The U.S. Department of Energy has given the green light for three companies to partner with the Savannah River Site in Aiken to potentially locate mini-nuclear reactors there.
The Energy Department said Friday the partnerships are with Hyperion Power Generation; SMR, a subsidiary of Holtec International; and NuScale Power.
SRS is in talks with four more companies for similar agreements and open to any company serious about entering the mini-nukes market, said Jim Giusti, Energy Department spokesman for the site. “This is the beginning of a marathon, and we’ve got a long way to go.”
Boosters say the miniature nuclear reactors – commercial power plants the size of a doublewide trailer or smaller – could crack the nation’s dependence on foreign oil, gobble up nuclear waste and create thousands of manufacturing jobs in nuclear-friendly South Carolina.
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The mini-reactors have been called the nuclear technology of the future because they can be built at a fraction of the cost of large reactors and power small cities or remote areas.
Critics say the technology is still in its infancy and could be dangerous. They say test projects are years away from being licensed by the government. They also said mini-nukes will create substantial amounts of deadly nuclear waste, just like large reactors.
Tom Clements said he does not think Friday’s announcement is a significant development because funding remains questionable. “These small modular reactors only exist on paper and they have no funding to be built,” he said.
“It looks like the only way they are going to proceed is if the government invests heavily in these reactors, which reveals there is not really a lot of private interest in them except to sell them,” said Clements, an anti-nuclear activist who has followed SRS issues for decades.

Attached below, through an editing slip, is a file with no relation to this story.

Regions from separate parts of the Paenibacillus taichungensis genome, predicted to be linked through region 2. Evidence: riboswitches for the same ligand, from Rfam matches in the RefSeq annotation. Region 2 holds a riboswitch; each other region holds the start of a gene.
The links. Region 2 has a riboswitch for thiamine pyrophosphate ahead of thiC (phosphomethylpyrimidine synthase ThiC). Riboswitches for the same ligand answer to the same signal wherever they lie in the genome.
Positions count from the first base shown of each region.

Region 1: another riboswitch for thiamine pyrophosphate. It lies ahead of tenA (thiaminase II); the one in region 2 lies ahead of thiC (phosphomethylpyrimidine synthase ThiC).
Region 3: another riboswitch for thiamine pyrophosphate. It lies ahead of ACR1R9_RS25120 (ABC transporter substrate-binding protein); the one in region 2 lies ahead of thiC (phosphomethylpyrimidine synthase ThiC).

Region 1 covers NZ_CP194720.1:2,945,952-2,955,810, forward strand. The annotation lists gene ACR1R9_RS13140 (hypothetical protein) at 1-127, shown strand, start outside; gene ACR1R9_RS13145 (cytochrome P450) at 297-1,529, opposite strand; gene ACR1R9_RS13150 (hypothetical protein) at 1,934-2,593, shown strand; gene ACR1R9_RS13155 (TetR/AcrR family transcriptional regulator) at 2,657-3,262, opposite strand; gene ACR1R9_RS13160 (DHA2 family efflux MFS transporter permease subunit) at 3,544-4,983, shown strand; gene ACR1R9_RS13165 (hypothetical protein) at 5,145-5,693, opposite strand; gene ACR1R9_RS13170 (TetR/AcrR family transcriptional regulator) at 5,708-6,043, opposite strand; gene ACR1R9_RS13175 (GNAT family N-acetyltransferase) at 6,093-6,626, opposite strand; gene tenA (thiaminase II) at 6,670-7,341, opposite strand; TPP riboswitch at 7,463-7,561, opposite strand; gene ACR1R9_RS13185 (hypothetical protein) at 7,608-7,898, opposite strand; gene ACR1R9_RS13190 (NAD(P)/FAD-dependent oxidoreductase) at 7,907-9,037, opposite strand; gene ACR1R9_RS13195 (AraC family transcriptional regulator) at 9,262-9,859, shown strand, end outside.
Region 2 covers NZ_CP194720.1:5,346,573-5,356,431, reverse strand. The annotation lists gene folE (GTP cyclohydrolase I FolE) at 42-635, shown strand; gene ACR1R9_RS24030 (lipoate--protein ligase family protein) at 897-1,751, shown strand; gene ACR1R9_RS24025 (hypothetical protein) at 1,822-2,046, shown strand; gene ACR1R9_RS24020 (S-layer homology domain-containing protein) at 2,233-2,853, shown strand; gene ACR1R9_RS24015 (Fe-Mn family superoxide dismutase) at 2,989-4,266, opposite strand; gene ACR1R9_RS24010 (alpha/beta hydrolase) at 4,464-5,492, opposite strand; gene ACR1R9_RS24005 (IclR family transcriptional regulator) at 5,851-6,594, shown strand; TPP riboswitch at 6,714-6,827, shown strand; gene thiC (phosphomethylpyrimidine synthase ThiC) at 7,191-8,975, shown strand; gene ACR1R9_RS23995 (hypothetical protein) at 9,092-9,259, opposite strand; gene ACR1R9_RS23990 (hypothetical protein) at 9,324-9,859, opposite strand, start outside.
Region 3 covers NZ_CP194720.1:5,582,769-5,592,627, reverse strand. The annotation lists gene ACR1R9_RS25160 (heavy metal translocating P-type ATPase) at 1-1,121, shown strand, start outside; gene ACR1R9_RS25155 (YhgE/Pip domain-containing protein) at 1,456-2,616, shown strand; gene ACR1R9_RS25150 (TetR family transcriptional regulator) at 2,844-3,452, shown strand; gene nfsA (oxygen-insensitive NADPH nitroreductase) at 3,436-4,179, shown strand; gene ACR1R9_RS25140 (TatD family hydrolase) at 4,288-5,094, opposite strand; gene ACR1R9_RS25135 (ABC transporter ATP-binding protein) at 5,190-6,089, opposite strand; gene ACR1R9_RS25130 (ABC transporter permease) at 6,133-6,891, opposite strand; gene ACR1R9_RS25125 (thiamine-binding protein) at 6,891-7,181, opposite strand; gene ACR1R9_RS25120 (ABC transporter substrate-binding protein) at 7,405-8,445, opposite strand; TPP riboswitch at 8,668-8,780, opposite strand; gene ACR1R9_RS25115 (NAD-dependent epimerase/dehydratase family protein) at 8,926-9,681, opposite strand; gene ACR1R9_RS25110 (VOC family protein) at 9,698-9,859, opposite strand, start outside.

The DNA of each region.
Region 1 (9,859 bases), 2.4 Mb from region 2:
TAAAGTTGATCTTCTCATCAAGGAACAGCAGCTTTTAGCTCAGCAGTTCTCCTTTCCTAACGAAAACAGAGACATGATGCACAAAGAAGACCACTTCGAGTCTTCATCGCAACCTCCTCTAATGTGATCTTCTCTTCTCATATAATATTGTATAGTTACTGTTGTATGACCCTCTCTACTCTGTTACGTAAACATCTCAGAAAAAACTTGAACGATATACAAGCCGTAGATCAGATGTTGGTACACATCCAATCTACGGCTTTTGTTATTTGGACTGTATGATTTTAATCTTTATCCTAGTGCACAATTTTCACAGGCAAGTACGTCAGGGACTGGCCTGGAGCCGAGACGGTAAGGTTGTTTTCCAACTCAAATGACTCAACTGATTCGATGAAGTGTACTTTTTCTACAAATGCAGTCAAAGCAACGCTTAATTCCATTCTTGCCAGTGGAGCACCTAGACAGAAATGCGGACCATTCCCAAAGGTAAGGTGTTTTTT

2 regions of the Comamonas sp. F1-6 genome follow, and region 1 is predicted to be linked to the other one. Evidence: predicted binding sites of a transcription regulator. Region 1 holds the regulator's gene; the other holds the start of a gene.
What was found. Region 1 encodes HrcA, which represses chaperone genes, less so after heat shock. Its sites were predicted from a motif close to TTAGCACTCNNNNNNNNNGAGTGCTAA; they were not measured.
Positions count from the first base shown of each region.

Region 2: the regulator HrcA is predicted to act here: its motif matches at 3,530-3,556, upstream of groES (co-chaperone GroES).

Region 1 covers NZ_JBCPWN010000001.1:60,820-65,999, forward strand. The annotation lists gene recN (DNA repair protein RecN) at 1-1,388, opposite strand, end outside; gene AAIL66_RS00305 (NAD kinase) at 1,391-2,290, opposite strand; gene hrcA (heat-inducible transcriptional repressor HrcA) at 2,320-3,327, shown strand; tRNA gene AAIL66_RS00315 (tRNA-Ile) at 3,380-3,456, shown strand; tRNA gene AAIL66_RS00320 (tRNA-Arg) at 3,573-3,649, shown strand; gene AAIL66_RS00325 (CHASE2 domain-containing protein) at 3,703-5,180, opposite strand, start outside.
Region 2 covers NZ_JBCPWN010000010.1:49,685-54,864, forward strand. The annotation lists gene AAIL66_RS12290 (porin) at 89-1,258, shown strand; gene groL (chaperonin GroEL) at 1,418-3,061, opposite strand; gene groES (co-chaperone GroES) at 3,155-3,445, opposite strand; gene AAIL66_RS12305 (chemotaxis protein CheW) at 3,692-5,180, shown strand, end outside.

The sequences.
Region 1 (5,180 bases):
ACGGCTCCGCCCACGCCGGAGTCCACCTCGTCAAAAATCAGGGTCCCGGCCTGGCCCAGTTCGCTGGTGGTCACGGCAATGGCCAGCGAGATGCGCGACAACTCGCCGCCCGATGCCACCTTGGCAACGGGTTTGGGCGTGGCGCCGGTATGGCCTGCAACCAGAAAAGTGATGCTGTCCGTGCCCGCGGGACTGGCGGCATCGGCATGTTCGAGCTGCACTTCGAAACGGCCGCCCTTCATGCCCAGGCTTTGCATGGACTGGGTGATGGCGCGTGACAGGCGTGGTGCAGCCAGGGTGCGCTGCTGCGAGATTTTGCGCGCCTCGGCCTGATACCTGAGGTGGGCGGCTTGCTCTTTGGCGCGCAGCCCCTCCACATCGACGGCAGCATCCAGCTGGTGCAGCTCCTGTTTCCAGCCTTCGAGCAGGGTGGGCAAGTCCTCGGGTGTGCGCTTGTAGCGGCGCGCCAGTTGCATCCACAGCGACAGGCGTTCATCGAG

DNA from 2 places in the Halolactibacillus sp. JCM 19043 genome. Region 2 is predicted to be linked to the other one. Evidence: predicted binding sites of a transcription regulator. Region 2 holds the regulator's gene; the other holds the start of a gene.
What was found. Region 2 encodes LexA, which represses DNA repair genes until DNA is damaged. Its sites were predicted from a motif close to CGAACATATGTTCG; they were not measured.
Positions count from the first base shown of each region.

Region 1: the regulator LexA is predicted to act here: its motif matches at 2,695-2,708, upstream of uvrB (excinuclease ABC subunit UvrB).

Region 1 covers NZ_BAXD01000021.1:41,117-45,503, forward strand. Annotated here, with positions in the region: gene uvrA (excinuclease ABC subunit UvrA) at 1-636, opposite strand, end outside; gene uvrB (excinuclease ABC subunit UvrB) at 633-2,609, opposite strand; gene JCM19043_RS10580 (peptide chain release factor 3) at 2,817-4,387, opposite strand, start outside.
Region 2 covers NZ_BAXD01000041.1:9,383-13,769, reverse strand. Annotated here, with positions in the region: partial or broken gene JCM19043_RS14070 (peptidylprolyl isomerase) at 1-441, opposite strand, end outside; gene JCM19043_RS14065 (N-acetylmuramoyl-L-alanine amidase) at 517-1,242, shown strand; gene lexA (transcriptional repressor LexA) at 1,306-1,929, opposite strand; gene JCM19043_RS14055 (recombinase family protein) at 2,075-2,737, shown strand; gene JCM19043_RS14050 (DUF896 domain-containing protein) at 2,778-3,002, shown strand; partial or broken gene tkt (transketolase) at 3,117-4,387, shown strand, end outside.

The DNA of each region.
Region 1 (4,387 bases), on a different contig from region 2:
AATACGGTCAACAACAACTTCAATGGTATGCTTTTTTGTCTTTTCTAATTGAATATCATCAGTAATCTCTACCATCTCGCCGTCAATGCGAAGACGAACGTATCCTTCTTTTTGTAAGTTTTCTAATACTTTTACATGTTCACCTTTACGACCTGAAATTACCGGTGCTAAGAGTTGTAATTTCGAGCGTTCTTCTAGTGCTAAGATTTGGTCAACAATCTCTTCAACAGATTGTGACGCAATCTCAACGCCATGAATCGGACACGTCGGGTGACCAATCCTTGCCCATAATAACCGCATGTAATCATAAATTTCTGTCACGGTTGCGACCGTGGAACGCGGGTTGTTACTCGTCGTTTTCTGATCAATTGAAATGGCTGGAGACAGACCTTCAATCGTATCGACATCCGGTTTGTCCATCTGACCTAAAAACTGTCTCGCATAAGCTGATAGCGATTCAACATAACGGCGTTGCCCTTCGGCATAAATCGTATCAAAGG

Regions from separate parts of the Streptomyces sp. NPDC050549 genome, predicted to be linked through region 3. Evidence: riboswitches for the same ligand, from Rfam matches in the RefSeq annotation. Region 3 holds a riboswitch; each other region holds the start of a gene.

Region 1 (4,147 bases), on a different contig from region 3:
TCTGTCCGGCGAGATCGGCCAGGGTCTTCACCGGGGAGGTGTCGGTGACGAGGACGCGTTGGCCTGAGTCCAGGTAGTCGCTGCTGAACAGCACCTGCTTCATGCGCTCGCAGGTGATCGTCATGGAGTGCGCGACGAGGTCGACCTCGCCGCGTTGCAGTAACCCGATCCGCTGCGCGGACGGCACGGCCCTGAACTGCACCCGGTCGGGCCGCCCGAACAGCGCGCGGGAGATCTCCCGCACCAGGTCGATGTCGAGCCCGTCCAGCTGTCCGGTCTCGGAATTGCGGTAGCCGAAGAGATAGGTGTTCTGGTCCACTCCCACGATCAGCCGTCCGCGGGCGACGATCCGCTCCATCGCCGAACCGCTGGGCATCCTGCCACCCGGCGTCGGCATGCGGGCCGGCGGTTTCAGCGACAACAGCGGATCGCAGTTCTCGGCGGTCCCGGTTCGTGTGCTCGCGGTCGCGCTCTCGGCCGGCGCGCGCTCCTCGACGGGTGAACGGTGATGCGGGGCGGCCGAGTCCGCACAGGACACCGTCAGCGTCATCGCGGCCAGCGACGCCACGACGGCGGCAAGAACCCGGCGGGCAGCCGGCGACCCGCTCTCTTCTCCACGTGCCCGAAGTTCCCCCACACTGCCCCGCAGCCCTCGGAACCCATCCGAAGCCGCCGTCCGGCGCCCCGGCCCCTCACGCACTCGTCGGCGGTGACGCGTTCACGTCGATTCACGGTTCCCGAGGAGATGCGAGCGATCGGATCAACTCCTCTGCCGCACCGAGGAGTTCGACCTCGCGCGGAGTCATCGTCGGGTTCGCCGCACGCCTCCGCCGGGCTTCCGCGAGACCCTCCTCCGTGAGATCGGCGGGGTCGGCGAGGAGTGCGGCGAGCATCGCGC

In the coming year, SRS officials will be in talks with the three federally approved mini-nuke companies on how they can bring private-industry developments to the taxpayer-funded site. Within the next 15 years, SRS officials envision the entire site being powered by mini-nuclear reactors that serve as a demonstration showcase for the commercial market.
“This is the first of what will be many agreements that we sign with these companies,” Giusti said.
Advocates have long called for making the 310-square-mile Savannah River Site, built near Aiken in the 1950s to produce tritium and plutonium-239 for nuclear weapons, into a national center for the development of mini-reactors.
In September 2010, Hyperion said it would partner with the Savannah River National Laboratory in a deal that could lead to building mini-reactors at the site and employ 200 to 500 people. In October, SRS said it would look at a demonstration project for a small GE-Hitachi reactor.
Advocates say if the mini-reactors are licensed for commercial use, private manufacturing plants could spring up around the site. They also say the mini-reactors could be fueled with nuclear waste, creating electricity for electric cars and breaking the nation’s dependence on foreign oil.
However, the cost of the speculative reactors could prove to be prohibitive, and safety aspects, such as shipping reactors loaded with spent fuel, are a concern as the mini-nukes would travel through population centers.
But progress is being made, and Giusti said the new agreements are just the start of changing the face of SRS into a public-private entity that can help address the energy needs of the United States. “We’re going to be the catalyst,” he said.
The announcement builds on the Obama administration’s commitment to nuclear energy, the Energy Department said in a release.
“We are committed to restarting the nation’s nuclear industry and advancing the next generation of these technologies, helping to create new jobs and export opportunities for American workers and businesses,” Energy Secretary Steven Chu said in the statement.
Staff writers Jeff Wilkinson and Sammy Fretwell contributed.